By Dr Mireia Montes

Using the Hubble Space telescope’s past observations, astronomer Dr Mireia Montes’ group demonstrated that intracluster light—the diffuse glow between galaxies in a cluster—traces the path of dark matter, illuminating its distribution more accurately than existing methods.

Like humans, galaxies don’t like to live alone
Image Credit: NASA, ESA, Jennifer Lotz and the HFF Team

Galaxies are collections of millions of stars, gas and dust hold together by gravity. They also contain the mysterious, dark matter. Although dark matter makes up most of the mass of the Universe, we can only see dark matter through its effect on normal (baryonic) matter. UNSW Women Science champion Mireia Montes and her collaborator Ignacio Trujillo however have found a new way to see the location where the dark matter should be using intracluster light–a byproduct of interactions between galaxies in clusters.

Like humans, galaxies don’t like to live alone and tend to gather in groups (containing tens of galaxies) or clusters (hundreds to thousands of galaxies). As you travel away from the centre of a cluster of galaxies, it is increasingly dominated by dark matter. Interestingly this is also where you find the intracluster light. Dr Montes and Trujillo showed that by mapping intracluster light, this very faint glow could indicate how dark matter is distributed as it has the exact the same gravitational potential.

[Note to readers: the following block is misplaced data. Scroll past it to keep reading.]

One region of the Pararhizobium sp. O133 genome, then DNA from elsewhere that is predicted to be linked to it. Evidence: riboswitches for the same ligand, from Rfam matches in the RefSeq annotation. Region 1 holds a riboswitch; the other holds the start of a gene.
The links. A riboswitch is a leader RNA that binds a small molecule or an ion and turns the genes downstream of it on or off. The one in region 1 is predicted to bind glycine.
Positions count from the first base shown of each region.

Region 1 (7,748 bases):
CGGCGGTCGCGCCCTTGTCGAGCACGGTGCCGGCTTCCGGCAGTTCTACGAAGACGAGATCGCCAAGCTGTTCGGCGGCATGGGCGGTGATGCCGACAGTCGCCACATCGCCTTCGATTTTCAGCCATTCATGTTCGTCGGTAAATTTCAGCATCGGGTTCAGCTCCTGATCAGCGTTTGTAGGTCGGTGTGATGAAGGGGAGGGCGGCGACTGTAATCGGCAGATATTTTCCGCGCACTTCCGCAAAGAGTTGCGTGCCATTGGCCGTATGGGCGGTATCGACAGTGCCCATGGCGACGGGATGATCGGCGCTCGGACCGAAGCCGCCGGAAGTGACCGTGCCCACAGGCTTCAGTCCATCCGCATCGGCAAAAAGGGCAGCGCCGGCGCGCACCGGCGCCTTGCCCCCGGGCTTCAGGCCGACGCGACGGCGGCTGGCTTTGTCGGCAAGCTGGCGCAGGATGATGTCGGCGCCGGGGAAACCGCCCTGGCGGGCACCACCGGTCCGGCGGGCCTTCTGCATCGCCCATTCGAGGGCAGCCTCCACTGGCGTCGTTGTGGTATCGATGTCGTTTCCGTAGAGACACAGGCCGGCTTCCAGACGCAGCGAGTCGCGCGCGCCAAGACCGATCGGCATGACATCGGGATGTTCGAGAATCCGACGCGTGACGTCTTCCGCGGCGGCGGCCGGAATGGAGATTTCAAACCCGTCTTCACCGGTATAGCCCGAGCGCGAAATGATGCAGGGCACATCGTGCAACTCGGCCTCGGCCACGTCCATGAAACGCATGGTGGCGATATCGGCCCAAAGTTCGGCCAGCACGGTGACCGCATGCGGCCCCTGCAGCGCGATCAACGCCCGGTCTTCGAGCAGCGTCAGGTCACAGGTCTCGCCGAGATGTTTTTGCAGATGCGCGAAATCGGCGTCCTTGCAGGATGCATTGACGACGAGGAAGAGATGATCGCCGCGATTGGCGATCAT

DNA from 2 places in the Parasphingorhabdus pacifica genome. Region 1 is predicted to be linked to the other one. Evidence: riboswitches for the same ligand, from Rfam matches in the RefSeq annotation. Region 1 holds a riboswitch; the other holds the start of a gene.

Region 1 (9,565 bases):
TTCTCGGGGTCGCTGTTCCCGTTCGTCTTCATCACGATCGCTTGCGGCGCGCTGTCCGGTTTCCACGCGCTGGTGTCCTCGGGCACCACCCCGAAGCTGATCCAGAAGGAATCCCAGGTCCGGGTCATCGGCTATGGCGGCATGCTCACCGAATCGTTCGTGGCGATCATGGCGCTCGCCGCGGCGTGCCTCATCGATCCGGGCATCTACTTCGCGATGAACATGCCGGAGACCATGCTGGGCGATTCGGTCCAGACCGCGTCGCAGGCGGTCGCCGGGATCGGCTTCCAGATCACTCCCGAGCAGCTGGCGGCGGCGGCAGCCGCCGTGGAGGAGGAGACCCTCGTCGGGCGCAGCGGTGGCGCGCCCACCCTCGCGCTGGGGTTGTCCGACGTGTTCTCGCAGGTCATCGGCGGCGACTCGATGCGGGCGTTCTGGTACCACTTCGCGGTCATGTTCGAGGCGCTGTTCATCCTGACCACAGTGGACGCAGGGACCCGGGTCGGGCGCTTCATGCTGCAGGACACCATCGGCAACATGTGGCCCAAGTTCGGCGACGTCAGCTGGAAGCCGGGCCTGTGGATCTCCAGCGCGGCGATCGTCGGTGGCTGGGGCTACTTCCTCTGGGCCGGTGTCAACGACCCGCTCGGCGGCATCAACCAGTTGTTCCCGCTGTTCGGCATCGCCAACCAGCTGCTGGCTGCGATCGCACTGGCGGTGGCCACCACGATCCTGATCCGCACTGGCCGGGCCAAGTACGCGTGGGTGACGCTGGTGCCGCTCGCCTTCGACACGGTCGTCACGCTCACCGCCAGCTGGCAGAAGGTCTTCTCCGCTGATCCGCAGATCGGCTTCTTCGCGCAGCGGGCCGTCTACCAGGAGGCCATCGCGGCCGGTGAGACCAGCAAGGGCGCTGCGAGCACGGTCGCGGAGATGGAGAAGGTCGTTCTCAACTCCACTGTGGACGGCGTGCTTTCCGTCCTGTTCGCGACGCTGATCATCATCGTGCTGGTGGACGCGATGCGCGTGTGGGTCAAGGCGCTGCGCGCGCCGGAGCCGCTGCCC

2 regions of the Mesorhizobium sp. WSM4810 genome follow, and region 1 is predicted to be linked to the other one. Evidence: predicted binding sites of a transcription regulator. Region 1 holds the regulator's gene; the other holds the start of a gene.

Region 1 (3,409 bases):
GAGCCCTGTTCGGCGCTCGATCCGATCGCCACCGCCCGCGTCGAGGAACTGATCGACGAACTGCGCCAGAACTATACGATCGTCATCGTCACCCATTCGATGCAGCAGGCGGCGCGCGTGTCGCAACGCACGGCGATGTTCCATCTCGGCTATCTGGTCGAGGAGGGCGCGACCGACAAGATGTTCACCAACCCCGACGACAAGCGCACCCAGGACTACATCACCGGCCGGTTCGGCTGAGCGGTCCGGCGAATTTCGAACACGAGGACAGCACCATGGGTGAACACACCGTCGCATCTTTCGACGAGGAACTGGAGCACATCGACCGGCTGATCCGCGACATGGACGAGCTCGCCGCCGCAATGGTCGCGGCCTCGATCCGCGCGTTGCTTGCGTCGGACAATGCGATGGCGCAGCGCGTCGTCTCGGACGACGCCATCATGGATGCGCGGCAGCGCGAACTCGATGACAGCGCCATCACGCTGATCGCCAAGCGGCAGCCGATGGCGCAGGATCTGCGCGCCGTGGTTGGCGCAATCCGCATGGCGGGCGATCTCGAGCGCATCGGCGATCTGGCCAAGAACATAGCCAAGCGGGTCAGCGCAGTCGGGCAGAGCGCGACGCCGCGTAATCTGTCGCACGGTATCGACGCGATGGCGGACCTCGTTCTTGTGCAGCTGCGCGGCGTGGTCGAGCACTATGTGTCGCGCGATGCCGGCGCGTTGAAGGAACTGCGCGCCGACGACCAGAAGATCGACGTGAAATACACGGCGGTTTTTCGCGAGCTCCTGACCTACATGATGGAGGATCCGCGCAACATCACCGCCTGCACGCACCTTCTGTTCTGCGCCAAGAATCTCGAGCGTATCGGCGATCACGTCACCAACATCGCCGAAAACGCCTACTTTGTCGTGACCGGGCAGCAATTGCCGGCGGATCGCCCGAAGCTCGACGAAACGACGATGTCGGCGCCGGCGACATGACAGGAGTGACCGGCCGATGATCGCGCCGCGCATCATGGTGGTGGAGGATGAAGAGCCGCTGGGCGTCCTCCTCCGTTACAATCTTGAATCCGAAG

“Annoying” intracluster light could actually help us understand on one of astronomy’s great mysteries: the nature of dark matter.
Image credit: NASA, ESA and M. Montes

To test this, they used the images of the Hubble Frontier Fields. The Hubble Frontier Fields program was a deep imaging initiative designed to use the natural magnifying glass of galaxy clusters’ gravity to see the extremely distant galaxies beyond them, and thereby gain insight into the early (distant) universe and the evolution of galaxies since that time. Interestingly, at the time, intracluster light was considered an annoyance for these kind of studies as it made it more difficult to identify the distant galaxies beyond. Dr Montes and Trujillo however have shown that this “annoying” faint glow  could actually shed significant light on one of astronomy’s great mysteries: the nature of dark matter.

When asked what is next, Dr Montes said “Now it is time to extend this project to more clusters, further away from the centre of the cluster and see if in other objects, groups of galaxies or even galaxies, this result is still true.”

Read more about the MNRAS journal article: ‘Intracluster light: a luminous tracer for dark matter in clusters of galaxies’.

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(Based on the UNSW press release from Ivy Shih)